Microeconomics: Variable Cost

Only available on StudyMode
  • Download(s) : 67
  • Published : April 29, 2011
Open Document
Text Preview
Microeconomics Topic 6: “Be able to explain and calculate average and marginal cost to make production decisions.” Reference: Gregory Mankiw’s Principles of Microeconomics, 2nd edition, Chapter 13. Long-Run versus Short-Run In order to understand average cost and marginal cost, it is first necessary to understand the distinction between the “long run” and the “short run.” Short run: a period of time during which one or more of a firm’s inputs cannot be changed. Long run: a period of time during which all inputs can be changed. For example, consider the case of Bob’s Bakery. Bob’s uses two inputs to make loaves of bread: labor (bakers) and capital (ovens). (This is obviously a simplification, because the bakery uses other inputs such as flour and floor space. But we will pretend there are just two inputs to make the example easier to understand.) Bakers can be hired or fired on very short notice. But new ovens take 3 months to install. Thus, the short run for Bob’s Bakery is any period less than 3 months, while the long run is any period longer than 3 months. The concepts of long run and short run are closely related to the concepts of fixed inputs and variable inputs. Fixed input: an input whose quantity remains constant during the time period in question. Variable input: an input whose quantity can be altered during the time period in question. In the case of Bob’s Bakery, ovens are a fixed input during any period less than 3 months, whereas labor is a variable input. Fixed Cost, Variable Cost, and Total Cost In the short run, a firm will have both fixed inputs and variable inputs. These correspond to two types of cost: fixed cost and variable cost. Fixed cost (FC): the cost of all fixed inputs in a production process. Another way of saying this: production costs that do not change with the quantity of output produced.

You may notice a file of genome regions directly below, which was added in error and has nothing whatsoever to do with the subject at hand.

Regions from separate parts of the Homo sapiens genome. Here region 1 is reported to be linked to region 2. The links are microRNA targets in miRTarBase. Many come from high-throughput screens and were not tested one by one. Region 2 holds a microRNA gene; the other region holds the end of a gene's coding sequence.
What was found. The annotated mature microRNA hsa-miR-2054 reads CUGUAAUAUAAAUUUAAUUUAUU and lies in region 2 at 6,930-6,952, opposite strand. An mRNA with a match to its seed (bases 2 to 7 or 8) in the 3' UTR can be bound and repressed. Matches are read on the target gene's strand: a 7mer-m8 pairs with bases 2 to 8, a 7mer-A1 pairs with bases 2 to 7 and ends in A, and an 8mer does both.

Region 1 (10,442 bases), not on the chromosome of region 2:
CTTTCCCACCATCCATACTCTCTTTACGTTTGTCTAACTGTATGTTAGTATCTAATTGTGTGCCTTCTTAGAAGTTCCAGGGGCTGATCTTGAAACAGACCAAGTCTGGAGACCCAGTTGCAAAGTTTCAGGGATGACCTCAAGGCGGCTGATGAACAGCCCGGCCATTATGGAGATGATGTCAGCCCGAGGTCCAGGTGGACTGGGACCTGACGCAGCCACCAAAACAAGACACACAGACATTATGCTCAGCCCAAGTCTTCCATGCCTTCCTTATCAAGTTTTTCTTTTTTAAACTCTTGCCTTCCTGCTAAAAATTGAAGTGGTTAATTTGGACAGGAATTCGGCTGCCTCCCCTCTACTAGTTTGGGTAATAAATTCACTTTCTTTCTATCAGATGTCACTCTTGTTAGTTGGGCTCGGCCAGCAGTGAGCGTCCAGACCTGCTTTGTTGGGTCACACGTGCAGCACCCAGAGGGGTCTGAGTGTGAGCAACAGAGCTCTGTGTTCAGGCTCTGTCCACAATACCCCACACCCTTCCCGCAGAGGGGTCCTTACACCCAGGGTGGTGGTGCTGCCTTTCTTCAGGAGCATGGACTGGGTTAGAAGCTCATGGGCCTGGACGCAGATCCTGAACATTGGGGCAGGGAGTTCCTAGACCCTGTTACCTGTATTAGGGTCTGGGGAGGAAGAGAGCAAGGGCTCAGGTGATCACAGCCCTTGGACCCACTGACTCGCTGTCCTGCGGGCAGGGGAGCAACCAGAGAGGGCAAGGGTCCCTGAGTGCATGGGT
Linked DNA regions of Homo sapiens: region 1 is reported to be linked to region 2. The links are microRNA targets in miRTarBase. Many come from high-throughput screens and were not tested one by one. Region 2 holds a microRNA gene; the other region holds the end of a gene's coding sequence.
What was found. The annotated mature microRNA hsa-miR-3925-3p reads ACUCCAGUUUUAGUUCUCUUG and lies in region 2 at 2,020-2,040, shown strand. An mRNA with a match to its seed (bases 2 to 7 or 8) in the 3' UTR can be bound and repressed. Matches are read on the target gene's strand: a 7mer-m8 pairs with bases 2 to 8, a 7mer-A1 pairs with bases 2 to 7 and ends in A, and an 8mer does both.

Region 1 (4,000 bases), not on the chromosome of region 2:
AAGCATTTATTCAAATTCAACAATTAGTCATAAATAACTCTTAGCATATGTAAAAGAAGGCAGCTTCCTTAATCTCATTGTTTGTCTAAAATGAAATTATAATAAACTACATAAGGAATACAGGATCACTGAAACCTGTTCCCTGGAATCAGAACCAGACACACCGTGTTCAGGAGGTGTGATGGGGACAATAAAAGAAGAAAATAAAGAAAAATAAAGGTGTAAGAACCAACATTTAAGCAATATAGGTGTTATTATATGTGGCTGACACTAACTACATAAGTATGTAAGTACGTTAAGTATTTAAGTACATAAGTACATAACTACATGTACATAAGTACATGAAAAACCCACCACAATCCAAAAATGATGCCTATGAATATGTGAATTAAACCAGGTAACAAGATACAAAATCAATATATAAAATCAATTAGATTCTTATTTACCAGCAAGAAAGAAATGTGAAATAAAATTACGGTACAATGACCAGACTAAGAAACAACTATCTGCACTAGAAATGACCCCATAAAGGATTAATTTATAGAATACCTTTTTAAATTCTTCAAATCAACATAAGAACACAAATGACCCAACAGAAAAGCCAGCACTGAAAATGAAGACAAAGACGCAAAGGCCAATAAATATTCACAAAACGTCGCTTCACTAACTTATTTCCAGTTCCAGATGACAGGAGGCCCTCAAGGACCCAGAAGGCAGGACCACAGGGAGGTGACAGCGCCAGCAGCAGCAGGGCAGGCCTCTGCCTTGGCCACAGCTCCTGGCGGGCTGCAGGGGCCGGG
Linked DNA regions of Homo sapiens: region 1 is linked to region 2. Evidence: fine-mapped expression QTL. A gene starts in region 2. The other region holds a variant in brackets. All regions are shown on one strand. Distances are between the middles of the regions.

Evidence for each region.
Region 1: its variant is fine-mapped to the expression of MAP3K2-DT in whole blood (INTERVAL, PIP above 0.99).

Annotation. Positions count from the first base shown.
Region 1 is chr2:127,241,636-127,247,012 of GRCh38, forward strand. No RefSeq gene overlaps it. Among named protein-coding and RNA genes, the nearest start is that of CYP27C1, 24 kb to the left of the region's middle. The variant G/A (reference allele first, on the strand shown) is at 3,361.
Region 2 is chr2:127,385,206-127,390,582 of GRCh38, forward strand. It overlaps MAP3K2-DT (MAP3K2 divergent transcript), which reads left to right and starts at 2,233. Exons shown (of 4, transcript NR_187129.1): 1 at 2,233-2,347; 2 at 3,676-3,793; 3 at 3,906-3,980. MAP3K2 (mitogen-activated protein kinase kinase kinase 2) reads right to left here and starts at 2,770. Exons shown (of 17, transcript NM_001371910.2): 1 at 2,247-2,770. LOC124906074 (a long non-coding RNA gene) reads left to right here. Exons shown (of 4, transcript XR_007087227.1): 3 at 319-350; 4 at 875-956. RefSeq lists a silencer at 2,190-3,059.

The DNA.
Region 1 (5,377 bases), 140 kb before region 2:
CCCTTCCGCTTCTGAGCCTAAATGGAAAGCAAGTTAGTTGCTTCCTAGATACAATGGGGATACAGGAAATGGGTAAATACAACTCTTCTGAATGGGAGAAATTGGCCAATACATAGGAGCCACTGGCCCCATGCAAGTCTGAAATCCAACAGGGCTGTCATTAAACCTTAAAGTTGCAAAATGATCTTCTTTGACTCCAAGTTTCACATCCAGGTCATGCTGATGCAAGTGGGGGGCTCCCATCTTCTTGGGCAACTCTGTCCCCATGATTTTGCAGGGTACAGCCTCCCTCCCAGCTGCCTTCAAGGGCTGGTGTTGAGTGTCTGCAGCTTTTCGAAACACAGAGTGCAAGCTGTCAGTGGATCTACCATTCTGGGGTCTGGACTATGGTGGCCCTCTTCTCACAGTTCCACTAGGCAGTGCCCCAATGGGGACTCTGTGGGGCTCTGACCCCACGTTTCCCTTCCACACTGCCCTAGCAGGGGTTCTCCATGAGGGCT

Variable cost (VC): the cost of all variable inputs in a production process. Another way of saying this: production costs that change with the quantity of output produced. In the case of Bob’s Bakery, the cost of renting ovens is a fixed cost in the short run, while the cost of hiring labor is a variable cost. Since fixed inputs cannot be changed in the short run, fixed cost cannot be changed either. That means fixed cost is constant, no matter what quantity the firm chooses to produce in the short run. Variable cost, on the other hand, does depend on the quantity the firm produces. Variable cost rises when quantity rises, and it falls when quantity falls. When you add fixed and variable costs together, you get total cost. Total cost (TC): the total cost of producing a given amount of output. TC = FC + VC Note: the total cost curve has the same shape as the variable cost curve because total costs rise as output increases. In the case of Bob’s Bakery, suppose the firm’s rental payments on ovens add up to $40 a day; then FC = 40. And suppose that if the firm produces 100 loaves in a day, its labor cost (wages for bakers) is $500; then VC = 500. The firm’s total cost is TC = 40 + 500 = 540. Suppose that when the firm produces 150 loaves a day, its labor cost rises to $700; then the new VC = 700 and the new TC = 40 + 700 = 740. This information is summarized in the table below. Bob’s Bakery’s Total, Fixed, and Variable Costs Quantity Total Cost Fixed Cost Variable Cost (per day) 100 540 40 500 150 740 40 700 Average Cost or Average Total Cost Average cost (AC), also known as average total cost (ATC), is the average cost per unit of output. To find it, divide the total cost (TC) by the quantity the firm is producing (Q). Average cost (AC) or average total cost (ATC): the per-unit cost of output. ATC = TC/Q

Since we already know that TC has two components, fixed cost and variable cost, that means ATC has two components as well: average fixed cost (AFC) and average variable cost (AVC). The AFC is the fixed cost per unit of output, and AVC is the variable cost per unit of output. ATC = AFC + AVC AFC = FC/Q...
tracking img